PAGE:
|What's the diff between carbon fiber and titanium?||Spinchick|
Feb 27, 2002 10:05 AM
|Besides the obvious (they're different materials), how is the ride different? Why choose one over the other? Durability? Handling? Comfort? Is it just the latest trend? Throw in some comparisons to steel if you want. Whatever you got, I wanna know...|
|re: What's the diff between carbon fiber and titanium?||Len J|
Feb 27, 2002 10:26 AM
|See this article as it's a good summary of different materials properties & uses in Bikes:
Carbon seems to have more potential to be able to construct the perfect frame due to the ability ("theoretically") to align the fibers to add stifness or compliance exactly where it is needed. It also has a weight advantage.
I'm no expert but it appears to me that How a manufacturer uses a material (And compensates for or capitalizes on each materials unique properties) can be more important than which material he/she uses.
|Thanks, Len. nm||Spinchick|
Feb 27, 2002 12:52 PM
|well first we need to examine the molecular structure of carbon||Cherry1|
Feb 27, 2002 4:00 PM
Feb 27, 2002 4:09 PM
|I own a LS and a Kestrel, and I really enjoy both for different reasons. IMO the titanium is a livelier ride. The carbon fork cuts down on road chatter, but you still get a good feel for the road. To me, ti has the benefits of steel with a snappier feel and lighter weight (for what it's worth).
The carbon frame reduces the effect of the lumps and bumps of the road. While some carbon frames I've ridden feel "dead" and non-responsive, I find that the Kestrel sort of smoothes things out while remaining responsive.
Both are stiff, but for some strange reason I seem to get more flex and chain rub on the Kestrel.
|Design is everything||Kerry Irons|
Feb 27, 2002 5:33 PM
|A good designer/builder can get any desired property from either material. Both have lots of flexibility, especially when you consider the ability to butt, taper, shape, and swage Ti, along with the different alloys. I would say that CF has more opportunity to do it wrong (demonstrated over the years) but the modern crop of CF frames seems to have overcome this. There is a lot more differences among bikes made of a given material than there is between them. You've got to ride them to decide which bike suits you, and if they don't fit, none of it matters. Stop worrying about the material and look at the particular bike.|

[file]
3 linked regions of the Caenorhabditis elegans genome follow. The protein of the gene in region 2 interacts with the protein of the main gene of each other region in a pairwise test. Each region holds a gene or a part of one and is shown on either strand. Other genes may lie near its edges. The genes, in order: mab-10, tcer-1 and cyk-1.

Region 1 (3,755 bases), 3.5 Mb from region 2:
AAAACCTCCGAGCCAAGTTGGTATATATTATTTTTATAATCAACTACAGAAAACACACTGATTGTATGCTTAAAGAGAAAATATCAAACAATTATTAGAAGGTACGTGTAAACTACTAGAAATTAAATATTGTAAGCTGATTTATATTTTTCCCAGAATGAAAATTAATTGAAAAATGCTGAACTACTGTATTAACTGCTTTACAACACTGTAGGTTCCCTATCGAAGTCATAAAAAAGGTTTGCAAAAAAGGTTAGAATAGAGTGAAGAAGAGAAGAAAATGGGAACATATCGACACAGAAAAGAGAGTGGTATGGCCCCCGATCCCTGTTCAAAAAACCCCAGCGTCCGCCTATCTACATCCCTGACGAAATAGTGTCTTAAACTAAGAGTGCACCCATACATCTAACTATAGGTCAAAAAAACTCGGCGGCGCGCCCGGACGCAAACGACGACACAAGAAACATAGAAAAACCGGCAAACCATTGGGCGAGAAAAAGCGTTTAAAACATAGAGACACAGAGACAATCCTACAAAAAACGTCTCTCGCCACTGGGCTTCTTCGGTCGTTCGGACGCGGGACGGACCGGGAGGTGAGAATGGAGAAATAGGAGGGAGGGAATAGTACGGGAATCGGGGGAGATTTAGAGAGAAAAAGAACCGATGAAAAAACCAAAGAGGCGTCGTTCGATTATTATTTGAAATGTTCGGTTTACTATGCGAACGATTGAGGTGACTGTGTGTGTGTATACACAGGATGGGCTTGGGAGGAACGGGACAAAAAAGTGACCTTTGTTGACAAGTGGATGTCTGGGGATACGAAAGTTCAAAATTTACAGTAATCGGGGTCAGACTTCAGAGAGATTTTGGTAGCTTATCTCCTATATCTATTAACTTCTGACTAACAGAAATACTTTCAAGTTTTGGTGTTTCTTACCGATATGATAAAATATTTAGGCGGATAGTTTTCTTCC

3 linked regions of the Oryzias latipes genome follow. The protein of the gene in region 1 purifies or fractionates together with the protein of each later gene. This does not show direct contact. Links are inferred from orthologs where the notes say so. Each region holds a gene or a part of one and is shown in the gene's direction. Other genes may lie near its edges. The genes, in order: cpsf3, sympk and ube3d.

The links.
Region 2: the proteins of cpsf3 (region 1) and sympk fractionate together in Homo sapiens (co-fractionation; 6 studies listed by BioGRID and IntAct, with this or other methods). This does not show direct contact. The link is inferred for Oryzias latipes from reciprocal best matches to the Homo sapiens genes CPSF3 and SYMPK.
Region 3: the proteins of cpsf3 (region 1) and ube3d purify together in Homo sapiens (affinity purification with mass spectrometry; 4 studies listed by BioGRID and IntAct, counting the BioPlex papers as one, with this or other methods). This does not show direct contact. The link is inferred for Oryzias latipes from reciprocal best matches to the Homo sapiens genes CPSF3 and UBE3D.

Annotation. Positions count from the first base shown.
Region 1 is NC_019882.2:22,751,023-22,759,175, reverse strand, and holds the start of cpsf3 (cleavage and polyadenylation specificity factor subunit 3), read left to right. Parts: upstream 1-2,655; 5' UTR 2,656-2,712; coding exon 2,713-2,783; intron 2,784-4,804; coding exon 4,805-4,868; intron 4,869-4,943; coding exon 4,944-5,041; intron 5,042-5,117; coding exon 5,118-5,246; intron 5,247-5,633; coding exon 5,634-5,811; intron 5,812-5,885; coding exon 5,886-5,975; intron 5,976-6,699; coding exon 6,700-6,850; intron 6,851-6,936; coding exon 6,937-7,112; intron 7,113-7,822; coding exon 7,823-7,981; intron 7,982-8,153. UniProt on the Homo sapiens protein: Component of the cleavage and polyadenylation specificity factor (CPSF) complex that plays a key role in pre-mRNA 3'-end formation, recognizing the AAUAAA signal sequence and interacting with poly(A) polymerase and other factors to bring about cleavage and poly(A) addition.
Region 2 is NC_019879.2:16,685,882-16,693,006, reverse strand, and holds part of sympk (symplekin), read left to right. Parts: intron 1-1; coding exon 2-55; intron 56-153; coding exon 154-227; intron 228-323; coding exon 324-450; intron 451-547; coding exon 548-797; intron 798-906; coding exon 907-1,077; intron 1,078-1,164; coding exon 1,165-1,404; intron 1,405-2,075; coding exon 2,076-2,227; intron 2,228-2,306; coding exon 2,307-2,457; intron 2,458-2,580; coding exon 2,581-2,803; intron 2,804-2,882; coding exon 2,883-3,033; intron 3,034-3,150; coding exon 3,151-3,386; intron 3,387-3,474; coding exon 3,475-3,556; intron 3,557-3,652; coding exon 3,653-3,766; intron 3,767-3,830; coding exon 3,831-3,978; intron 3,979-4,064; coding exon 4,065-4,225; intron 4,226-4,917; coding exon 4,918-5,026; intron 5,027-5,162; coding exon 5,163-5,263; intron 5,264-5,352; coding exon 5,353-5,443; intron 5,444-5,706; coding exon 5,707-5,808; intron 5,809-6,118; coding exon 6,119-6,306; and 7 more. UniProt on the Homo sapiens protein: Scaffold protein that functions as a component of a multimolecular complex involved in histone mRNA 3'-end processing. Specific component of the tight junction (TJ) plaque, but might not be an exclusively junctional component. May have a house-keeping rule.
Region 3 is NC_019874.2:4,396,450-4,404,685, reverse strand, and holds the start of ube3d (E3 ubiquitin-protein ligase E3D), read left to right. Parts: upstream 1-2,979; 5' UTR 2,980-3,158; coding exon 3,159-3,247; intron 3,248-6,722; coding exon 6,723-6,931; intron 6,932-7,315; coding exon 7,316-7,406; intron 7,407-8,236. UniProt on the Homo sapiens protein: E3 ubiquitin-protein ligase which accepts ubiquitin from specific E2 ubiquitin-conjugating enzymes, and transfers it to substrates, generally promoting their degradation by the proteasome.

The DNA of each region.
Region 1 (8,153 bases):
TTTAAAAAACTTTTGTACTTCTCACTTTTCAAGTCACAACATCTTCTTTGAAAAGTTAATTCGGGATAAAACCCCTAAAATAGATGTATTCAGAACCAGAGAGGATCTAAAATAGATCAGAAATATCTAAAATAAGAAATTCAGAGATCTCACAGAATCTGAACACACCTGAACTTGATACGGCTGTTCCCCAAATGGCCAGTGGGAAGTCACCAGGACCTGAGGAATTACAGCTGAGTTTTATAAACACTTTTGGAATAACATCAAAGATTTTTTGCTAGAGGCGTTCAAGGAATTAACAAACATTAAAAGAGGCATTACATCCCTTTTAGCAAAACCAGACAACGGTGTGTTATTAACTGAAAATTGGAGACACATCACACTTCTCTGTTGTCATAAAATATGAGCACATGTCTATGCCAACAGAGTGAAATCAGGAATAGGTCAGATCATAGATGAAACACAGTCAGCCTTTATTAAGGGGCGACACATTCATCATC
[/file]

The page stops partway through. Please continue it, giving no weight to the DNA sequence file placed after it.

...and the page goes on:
|true up to a point.... material does matter||nm|
Feb 27, 2002 6:23 PM
Feb 27, 2002 7:56 PM
|There CAN be WAY-WAY more difference between bikes made of a the same material than there can be between bikes made from different materials.
|Lets not forget craftsmenship||firstrax|
Feb 27, 2002 8:20 PM
|re: What's the diff between carbon fiber and titanium?||Starliner|
Feb 27, 2002 11:07 PM
|I have a ti Lemond RS and a monocoque CF Asian frame. Both have CF forks. The ti bike has an aluminum seatpost and the CF bike has a CF seatpost.
Swapping the same wheelset between the two, the ti Lemond feels smooth, light and responsive. It communicates the road underneath in a special way; think of tapping a pipe and hearing it ring throughout. Ti has that special ring which I find naturally gratifying; CF has more of a clinical thud.
When jumping on the pedals and putting a lot of torque into the drivetrain, the ti Lemond becomes a bit whippy and rubbery.
The CF has a nice comfortable, solid, quiet ride. Sort of shaves the tops off of the bumps. Road feel is more subdued yet not absent. It doesn't really feel lighter than the ti bike, but when jumping on it, this bike will rocket without the fuss or complaint of the ti Lemond, being stiffer in the BB than the Lemond. I use this one for racing; the ti Lemond for training.